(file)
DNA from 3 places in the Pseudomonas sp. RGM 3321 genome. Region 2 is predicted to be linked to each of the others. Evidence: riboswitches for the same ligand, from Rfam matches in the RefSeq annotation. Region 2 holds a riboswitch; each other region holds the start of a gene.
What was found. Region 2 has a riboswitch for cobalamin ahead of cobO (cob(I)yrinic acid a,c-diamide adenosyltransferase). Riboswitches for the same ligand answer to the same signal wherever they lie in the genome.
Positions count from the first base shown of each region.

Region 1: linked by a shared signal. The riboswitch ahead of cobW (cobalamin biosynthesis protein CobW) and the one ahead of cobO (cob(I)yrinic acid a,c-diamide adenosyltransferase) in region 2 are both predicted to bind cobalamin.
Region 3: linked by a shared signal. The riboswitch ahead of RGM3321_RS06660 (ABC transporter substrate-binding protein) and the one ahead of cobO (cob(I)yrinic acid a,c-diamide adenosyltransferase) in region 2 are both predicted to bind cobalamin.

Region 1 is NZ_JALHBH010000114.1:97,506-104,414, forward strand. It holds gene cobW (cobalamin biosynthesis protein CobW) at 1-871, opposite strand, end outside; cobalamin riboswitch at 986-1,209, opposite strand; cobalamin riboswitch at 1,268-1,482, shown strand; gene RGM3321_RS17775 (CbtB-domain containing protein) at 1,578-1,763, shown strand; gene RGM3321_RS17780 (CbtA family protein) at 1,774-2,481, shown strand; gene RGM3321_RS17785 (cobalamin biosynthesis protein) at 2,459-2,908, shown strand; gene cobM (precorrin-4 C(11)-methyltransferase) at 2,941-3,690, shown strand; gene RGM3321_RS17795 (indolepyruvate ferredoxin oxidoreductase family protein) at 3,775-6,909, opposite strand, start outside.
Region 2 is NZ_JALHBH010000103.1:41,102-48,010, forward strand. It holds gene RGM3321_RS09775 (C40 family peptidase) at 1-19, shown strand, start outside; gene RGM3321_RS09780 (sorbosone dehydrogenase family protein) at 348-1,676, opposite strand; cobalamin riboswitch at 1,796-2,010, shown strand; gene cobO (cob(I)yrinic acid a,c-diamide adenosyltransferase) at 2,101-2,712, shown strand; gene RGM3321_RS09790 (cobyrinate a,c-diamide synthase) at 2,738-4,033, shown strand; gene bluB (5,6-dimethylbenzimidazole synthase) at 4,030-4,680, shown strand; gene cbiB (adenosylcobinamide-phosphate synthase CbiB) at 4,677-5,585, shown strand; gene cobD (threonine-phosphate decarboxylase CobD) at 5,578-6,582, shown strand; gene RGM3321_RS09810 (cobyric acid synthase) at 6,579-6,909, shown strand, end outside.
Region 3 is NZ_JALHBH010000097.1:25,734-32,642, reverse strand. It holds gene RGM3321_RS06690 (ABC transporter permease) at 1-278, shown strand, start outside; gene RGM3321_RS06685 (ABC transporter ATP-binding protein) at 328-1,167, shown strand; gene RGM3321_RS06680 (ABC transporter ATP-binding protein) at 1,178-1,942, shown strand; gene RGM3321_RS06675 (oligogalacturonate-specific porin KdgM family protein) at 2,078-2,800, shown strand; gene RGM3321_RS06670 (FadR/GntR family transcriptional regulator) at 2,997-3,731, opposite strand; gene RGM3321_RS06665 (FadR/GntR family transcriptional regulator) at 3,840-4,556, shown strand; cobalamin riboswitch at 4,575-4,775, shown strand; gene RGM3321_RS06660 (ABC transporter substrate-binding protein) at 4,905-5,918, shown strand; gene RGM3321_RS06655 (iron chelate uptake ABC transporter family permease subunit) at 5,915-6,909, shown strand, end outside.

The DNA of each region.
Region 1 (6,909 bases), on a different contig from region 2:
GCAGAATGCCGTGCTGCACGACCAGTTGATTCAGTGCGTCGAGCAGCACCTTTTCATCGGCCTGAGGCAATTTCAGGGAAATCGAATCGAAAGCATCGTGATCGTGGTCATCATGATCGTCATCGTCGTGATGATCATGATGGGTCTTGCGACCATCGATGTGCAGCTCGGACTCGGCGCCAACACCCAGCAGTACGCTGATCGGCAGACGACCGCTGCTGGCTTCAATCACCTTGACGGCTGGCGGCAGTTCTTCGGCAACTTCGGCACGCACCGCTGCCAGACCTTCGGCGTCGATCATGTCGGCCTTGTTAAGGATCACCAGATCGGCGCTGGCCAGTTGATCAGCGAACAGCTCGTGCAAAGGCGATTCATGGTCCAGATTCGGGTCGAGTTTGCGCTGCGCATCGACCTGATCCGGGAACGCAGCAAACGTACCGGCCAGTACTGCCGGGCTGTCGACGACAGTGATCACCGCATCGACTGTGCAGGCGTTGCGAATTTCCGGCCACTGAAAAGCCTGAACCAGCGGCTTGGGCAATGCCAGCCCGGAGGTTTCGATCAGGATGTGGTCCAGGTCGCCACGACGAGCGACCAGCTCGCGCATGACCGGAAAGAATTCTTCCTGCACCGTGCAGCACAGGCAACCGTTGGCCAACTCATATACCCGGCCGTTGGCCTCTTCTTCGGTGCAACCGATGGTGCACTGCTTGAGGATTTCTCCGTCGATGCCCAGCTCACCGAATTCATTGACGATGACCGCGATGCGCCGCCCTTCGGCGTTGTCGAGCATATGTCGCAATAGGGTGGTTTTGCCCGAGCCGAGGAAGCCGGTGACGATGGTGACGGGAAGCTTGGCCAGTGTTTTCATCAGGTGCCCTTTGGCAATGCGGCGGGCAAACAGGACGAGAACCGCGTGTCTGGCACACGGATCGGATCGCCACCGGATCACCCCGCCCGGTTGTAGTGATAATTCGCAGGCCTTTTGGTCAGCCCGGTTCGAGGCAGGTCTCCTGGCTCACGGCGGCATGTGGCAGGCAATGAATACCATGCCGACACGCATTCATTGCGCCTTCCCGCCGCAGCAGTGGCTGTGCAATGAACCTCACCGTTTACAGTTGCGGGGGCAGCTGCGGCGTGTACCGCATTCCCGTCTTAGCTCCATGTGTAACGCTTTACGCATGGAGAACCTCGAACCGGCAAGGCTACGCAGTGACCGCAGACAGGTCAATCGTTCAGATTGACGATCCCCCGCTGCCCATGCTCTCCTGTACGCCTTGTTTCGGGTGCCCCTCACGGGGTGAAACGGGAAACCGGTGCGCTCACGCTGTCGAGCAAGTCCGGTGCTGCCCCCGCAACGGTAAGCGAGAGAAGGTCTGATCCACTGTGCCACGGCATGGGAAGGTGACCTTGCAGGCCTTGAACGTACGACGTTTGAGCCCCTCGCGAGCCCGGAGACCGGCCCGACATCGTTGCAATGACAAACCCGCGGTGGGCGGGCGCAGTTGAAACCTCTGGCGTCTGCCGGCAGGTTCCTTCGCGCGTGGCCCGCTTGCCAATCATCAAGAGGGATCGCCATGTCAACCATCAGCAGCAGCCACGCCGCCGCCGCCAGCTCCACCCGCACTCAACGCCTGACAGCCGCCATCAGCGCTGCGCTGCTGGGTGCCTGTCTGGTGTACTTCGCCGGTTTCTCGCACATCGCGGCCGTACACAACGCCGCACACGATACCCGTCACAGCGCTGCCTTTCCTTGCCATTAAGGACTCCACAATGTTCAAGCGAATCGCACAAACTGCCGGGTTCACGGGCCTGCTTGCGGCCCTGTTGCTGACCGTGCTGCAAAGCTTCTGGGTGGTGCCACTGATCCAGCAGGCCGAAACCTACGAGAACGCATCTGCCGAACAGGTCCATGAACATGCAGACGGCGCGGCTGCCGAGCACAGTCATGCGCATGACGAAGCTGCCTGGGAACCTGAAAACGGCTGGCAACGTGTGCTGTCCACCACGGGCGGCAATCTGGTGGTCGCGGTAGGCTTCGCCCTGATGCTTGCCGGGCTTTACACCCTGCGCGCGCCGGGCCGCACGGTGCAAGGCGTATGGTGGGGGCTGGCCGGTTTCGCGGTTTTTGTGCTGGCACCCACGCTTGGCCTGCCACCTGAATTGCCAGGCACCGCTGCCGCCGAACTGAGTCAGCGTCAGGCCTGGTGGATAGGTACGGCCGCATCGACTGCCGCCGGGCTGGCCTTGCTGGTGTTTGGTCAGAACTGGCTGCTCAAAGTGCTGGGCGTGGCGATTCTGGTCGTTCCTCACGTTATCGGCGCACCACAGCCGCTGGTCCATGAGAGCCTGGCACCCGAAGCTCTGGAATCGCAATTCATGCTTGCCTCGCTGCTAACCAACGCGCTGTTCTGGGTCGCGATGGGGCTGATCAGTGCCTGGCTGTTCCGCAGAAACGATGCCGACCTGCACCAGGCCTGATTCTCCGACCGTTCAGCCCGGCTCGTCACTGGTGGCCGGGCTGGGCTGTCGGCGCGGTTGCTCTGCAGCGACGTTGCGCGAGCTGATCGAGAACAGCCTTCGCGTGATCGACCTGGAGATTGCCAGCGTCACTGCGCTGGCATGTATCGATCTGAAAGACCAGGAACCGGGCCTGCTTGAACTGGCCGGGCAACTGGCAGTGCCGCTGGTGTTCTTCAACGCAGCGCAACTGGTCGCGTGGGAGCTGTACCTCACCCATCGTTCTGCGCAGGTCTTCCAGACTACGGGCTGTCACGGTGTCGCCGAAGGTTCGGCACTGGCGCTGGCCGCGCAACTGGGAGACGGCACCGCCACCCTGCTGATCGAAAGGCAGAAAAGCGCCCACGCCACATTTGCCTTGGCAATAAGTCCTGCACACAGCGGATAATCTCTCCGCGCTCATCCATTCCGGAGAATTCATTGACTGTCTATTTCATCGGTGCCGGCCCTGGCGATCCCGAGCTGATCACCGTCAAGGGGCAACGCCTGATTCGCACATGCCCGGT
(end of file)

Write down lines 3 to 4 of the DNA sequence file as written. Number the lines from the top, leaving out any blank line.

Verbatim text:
Positions count from the first base shown of each region.

Region 1: linked by a shared signal. The riboswitch ahead of cobW (cobalamin biosynthesis protein CobW) and the one ahead of cobO (cob(I)yrinic acid a,c-diamide adenosyltransferase) in region 2 are both predicted to bind cobalamin.